Thursday, 20 September 2012


COT death is continuing to claim young lives in Cumbria.
Latest figures show there were 14 unexplained infant deaths in the county between 2004 and 2010.
Office for National Statistics research shows the north west had the highest rates for such deaths in England during 2010.
Cot death – Sudden Infant Death Syndrome (SIDS) – is the sudden unexpected death of an apparently well infant. Its exact cause is not known, but it is more common in babies with a low birth weight or in those born prematurely.
Health chiefs in the county are urging parents to take steps to reduce the risk of their newborns falling victim.
Dr Rebecca Wagstaff, the county’s deputy director of public health, said: “Cot death is a sad event which is very traumatic for parents and families. Although we don’t know the exact reasons why it affects some babies and not others, there are steps parents can take to protect their children.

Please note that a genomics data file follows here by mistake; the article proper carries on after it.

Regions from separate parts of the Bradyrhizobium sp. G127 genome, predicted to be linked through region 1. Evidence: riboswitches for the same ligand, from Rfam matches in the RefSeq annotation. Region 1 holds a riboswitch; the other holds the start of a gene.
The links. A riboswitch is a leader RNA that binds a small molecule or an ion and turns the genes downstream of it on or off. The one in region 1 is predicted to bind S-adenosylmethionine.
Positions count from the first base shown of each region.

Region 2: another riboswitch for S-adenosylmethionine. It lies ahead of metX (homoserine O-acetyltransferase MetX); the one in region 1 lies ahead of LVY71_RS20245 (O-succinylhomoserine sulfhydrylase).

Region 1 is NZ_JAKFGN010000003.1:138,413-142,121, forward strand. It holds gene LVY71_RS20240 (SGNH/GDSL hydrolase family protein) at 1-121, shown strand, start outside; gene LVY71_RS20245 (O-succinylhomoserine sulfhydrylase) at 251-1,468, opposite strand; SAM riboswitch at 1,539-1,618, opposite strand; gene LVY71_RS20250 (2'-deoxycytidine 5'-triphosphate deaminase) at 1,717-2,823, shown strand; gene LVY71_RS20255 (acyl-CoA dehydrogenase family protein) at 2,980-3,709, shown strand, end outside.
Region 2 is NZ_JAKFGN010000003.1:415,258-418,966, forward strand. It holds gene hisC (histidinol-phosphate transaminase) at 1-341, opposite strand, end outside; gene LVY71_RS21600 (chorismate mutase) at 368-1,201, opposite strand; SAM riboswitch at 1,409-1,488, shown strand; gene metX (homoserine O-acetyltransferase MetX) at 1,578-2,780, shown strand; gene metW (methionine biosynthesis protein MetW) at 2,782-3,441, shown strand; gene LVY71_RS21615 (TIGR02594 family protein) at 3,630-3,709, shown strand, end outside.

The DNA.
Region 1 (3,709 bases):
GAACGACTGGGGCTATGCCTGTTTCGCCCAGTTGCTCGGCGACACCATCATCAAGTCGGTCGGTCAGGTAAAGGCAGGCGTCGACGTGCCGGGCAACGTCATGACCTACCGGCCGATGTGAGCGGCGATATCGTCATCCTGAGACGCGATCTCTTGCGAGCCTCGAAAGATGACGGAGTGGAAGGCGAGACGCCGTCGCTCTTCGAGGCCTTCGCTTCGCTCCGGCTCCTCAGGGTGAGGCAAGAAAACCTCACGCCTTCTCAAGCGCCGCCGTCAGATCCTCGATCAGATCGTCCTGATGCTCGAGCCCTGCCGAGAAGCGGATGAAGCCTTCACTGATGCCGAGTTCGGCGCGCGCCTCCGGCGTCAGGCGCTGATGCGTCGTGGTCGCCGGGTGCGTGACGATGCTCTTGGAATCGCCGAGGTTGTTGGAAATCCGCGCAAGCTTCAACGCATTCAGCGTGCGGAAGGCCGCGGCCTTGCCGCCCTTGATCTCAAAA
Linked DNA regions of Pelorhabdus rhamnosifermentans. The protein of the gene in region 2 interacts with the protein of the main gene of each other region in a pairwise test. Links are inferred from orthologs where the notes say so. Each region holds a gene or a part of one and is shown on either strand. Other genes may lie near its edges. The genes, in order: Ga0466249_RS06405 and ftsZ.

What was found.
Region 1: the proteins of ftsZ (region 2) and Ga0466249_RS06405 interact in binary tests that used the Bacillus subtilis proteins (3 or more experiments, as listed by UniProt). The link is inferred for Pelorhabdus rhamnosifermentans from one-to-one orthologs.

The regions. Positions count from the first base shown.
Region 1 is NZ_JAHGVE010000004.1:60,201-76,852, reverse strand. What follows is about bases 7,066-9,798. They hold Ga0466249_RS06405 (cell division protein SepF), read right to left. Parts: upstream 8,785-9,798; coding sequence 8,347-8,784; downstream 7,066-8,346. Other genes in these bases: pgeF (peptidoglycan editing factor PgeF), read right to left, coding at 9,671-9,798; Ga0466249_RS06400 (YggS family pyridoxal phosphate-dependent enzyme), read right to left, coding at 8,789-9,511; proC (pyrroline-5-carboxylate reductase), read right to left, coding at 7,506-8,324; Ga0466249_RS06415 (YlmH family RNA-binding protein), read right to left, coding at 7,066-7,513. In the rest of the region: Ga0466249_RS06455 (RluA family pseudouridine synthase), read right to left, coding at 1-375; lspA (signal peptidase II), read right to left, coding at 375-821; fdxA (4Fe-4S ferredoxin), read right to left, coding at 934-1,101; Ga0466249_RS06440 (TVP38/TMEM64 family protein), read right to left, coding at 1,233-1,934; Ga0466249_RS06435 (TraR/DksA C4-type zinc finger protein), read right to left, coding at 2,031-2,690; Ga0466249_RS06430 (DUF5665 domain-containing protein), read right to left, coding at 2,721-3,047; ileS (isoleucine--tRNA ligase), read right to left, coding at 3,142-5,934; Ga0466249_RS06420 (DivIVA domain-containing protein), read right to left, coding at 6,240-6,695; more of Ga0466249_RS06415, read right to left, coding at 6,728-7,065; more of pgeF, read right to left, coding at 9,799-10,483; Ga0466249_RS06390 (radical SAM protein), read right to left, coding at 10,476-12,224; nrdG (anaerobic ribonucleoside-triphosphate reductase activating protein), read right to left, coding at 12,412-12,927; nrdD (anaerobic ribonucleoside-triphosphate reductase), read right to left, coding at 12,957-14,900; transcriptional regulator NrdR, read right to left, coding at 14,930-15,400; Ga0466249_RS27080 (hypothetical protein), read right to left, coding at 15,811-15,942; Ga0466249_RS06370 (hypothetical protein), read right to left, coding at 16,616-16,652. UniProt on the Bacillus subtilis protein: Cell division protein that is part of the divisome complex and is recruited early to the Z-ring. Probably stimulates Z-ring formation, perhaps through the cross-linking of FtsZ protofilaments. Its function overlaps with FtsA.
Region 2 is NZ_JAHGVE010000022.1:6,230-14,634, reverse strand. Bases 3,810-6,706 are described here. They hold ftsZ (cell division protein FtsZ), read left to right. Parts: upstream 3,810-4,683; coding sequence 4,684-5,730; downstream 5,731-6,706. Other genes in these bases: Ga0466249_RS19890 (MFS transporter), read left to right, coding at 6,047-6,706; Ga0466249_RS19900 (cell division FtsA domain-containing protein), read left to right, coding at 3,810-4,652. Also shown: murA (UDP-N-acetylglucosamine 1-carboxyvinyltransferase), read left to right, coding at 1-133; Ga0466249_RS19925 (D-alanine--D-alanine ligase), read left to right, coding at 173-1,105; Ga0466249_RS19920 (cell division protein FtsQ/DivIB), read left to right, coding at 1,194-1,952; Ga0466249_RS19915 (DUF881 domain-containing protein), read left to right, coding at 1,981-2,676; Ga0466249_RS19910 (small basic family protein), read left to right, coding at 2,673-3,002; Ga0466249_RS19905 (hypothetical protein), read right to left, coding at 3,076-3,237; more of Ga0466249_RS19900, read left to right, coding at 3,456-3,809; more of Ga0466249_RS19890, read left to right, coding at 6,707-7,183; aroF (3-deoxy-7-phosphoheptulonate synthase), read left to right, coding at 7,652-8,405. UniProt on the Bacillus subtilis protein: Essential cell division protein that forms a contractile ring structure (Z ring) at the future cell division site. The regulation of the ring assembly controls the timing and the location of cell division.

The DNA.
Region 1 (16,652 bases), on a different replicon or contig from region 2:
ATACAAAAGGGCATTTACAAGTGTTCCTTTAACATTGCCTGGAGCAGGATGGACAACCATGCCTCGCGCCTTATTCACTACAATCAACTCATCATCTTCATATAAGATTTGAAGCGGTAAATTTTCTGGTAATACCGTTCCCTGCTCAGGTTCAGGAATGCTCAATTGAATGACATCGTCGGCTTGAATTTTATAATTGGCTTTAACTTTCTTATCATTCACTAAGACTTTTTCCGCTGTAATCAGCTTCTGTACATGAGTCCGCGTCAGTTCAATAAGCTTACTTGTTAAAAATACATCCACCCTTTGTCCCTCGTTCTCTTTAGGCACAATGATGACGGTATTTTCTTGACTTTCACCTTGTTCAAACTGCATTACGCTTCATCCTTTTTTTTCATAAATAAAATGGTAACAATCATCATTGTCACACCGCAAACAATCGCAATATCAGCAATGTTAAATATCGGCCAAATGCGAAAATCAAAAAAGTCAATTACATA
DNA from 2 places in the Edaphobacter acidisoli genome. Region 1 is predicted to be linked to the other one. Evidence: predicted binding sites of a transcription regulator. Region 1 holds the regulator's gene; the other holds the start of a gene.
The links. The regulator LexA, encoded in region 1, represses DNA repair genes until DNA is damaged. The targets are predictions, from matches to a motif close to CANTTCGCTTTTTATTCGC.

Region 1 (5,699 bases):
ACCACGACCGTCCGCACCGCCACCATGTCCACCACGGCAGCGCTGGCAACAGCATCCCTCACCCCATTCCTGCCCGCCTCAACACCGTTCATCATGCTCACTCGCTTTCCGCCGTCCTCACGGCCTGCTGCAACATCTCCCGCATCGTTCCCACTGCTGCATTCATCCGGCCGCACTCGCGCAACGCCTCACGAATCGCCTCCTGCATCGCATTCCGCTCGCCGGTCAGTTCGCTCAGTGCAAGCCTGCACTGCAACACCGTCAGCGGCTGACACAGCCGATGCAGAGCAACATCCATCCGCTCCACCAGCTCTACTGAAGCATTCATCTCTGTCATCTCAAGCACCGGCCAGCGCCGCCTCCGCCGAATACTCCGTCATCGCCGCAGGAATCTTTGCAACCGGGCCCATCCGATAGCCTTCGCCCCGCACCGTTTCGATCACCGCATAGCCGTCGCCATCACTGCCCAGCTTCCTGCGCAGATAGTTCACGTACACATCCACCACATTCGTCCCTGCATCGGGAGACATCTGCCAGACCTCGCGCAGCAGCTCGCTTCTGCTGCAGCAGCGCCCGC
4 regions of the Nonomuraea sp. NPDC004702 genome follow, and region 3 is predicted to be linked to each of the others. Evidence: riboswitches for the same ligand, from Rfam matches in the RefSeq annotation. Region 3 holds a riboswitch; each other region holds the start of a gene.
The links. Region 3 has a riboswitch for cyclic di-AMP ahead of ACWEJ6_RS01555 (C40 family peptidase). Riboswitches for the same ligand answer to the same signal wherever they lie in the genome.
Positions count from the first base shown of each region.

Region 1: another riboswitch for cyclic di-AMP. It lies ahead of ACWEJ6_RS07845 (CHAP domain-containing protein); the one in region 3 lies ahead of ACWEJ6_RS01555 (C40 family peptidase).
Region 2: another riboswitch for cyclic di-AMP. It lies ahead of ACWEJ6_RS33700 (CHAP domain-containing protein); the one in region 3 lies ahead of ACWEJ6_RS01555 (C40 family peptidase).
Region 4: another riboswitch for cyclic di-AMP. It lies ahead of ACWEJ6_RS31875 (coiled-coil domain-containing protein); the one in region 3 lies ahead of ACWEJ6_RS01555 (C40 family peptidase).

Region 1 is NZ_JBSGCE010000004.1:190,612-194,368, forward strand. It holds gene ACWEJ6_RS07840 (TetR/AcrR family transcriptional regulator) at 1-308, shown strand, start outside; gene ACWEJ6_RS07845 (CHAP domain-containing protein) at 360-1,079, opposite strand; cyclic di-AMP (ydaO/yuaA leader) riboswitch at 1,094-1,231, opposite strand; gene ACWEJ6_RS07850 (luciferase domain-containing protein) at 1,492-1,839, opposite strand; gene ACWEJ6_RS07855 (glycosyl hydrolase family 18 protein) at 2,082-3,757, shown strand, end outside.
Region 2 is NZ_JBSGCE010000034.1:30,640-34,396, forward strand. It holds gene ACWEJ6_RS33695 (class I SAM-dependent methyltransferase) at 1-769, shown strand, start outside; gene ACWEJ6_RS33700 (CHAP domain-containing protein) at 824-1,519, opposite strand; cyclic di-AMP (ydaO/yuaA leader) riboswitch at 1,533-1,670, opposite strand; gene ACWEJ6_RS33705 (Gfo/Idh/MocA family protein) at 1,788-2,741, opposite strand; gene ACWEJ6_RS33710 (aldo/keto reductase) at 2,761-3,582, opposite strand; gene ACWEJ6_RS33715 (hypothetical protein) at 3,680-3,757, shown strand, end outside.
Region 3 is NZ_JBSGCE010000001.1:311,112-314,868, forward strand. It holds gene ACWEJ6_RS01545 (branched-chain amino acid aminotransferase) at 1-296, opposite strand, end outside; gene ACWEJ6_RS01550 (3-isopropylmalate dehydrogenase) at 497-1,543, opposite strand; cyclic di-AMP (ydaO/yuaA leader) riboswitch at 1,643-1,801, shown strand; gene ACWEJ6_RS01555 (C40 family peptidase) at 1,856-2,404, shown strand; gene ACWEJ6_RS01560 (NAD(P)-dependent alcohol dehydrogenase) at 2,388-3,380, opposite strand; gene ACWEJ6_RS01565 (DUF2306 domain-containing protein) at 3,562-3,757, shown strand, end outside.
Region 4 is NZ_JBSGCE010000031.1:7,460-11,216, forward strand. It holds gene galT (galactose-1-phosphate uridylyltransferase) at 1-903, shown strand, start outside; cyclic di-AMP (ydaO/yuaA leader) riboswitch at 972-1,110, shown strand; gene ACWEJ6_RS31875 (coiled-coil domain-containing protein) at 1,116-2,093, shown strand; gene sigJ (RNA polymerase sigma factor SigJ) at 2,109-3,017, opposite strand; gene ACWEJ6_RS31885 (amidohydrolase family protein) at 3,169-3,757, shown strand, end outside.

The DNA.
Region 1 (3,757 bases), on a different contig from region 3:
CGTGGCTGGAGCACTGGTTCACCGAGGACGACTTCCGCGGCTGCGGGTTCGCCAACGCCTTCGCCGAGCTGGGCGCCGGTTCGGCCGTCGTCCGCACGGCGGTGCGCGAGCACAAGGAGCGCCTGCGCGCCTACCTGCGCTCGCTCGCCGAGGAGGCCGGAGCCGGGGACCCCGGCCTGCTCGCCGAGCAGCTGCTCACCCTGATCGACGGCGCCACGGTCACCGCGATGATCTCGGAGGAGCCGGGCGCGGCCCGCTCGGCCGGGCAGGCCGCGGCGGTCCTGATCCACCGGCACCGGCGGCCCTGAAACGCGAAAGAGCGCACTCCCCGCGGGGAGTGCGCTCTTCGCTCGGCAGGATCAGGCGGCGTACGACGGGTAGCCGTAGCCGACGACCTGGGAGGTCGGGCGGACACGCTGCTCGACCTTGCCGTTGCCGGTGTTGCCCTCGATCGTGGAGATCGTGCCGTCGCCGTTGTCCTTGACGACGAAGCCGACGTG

“One of the most important steps which parents or potential parents can take is to avoid smoking around their baby or unborn child because of the long term damage it can cause and the heightened risk of cot death.”
Steps to reduce the risk include:
Place your baby on its back to sleep.
For the first six months place the baby’s cot in the same room as you sleep in.
Do not smoke while pregnant.
Do not let anyone smoke in the same room as your baby.
Do not share a bed with your baby, especially if you’ve been smoking, drinking or taking drugs.
Never sleep with your baby in an arm chair or on a sofa.
Do not let your baby get too hot.
Use sheets and thin blankets in your baby’s cot and don’t use duvets or pillows.
Tuck the baby’s blanket firmly around them no higher than their shoulders.
Do not cover the baby’s head.
Place your baby in the feet to foot position, with their feet at the end of the cot or pram.
At five or six months old, babies will start rolling over by themselves, but the risk of cot death dramatically reduces at this age.
Help on stopping smoking is available by 01900 324222, texting QUIT to 82540 or by visiting a pharmacy.

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